...on February 4th , the Russians announced the launching of a seven-ton Sputnik. The flight of this heaviest-ever satellite was surrounded by mystery. The Russians said little about it at first, leaving Western specialists to conclude that the actual results of the launching were unexpected. Somebody tuned in on 22 mhz and heard "moans and heartbeats". Someone else heard Russian morse code.
Was this a manned shot? Had the pilot been-incapacitated at launch, and was he now flying through space, slowly dying in the interplanetary vastness?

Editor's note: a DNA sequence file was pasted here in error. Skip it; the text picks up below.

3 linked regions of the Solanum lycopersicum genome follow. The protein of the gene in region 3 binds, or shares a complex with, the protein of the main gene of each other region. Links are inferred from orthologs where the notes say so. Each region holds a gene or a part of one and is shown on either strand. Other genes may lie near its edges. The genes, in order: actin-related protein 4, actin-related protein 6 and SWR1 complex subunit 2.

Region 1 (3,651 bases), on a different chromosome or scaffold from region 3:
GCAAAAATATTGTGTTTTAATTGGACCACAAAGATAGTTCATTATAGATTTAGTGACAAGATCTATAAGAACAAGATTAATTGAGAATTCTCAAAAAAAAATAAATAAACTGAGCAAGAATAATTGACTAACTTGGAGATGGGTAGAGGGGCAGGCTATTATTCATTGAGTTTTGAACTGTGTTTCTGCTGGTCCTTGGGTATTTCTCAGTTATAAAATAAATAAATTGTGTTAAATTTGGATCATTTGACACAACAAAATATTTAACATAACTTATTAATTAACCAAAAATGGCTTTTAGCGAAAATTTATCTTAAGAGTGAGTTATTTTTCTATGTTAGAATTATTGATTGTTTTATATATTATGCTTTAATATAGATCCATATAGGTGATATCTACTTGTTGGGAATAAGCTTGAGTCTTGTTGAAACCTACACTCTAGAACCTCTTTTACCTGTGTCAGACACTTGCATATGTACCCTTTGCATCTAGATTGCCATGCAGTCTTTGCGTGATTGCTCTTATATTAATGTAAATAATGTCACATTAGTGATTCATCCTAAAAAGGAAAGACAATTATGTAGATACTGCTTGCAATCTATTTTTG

The Russians were obviously covering up something. A series of lesser scientists were trotted out to talk about the advances and experiments on the new Sputnik. It would "study the earth as a planet". It had "a series of new scientific instruments". It "brought the first manned flight closer".
An Italian physiologist, listening to a tape of the "heartbeats", said that they were obviously from a dying man.
Knowledgeable observers have called this last report "utter nonsense". Some have used stronger words. Biomedical data from space is encoded onto telemetry carrier signals which are then decoded on the ground. Heartbeat, breath rate, temperature, etc., are all encoded together; the signal sounds like chirping or organ piping. It does not sound like heartbeats.
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